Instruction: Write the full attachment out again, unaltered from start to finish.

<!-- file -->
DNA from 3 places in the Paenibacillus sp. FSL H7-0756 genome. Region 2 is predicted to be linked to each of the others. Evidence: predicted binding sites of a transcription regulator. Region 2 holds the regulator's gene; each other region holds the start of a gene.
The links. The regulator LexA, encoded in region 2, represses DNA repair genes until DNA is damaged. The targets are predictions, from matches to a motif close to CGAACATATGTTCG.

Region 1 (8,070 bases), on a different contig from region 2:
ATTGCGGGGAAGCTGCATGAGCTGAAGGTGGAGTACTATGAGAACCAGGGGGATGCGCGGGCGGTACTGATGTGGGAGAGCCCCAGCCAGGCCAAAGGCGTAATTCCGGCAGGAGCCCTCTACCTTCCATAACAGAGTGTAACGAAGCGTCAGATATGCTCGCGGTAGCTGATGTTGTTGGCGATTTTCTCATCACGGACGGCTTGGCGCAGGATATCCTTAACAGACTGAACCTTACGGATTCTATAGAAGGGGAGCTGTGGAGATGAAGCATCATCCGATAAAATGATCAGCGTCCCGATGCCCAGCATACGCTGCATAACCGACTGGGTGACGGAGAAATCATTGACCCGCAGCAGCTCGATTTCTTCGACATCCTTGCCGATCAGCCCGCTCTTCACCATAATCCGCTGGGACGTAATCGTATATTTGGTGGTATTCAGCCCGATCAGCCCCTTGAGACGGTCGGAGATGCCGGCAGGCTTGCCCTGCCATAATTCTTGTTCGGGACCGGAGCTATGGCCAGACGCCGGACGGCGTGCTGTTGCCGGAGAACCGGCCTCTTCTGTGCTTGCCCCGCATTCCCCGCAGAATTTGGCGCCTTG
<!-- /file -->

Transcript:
DNA from 3 places in the Paenibacillus sp. FSL H7-0756 genome. Region 2 is predicted to be linked to each of the others. Evidence: predicted binding sites of a transcription regulator. Region 2 holds the regulator's gene; each other region holds the start of a gene.
The links. The regulator LexA, encoded in region 2, represses DNA repair genes until DNA is damaged. The targets are predictions, from matches to a motif close to CGAACATATGTTCG.

Region 1 (8,070 bases), on a different contig from region 2:
ATTGCGGGGAAGCTGCATGAGCTGAAGGTGGAGTACTATGAGAACCAGGGGGATGCGCGGGCGGTACTGATGTGGGAGAGCCCCAGCCAGGCCAAAGGCGTAATTCCGGCAGGAGCCCTCTACCTTCCATAACAGAGTGTAACGAAGCGTCAGATATGCTCGCGGTAGCTGATGTTGTTGGCGATTTTCTCATCACGGACGGCTTGGCGCAGGATATCCTTAACAGACTGAACCTTACGGATTCTATAGAAGGGGAGCTGTGGAGATGAAGCATCATCCGATAAAATGATCAGCGTCCCGATGCCCAGCATACGCTGCATAACCGACTGGGTGACGGAGAAATCATTGACCCGCAGCAGCTCGATTTCTTCGACATCCTTGCCGATCAGCCCGCTCTTCACCATAATCCGCTGGGACGTAATCGTATATTTGGTGGTATTCAGCCCGATCAGCCCCTTGAGACGGTCGGAGATGCCGGCAGGCTTGCCCTGCCATAATTCTTGTTCGGGACCGGAGCTATGGCCAGACGCCGGACGGCGTGCTGTTGCCGGAGAACCGGCCTCTTCTGTGCTTGCCCCGCATTCCCCGCAGAATTTGGCGCCTTG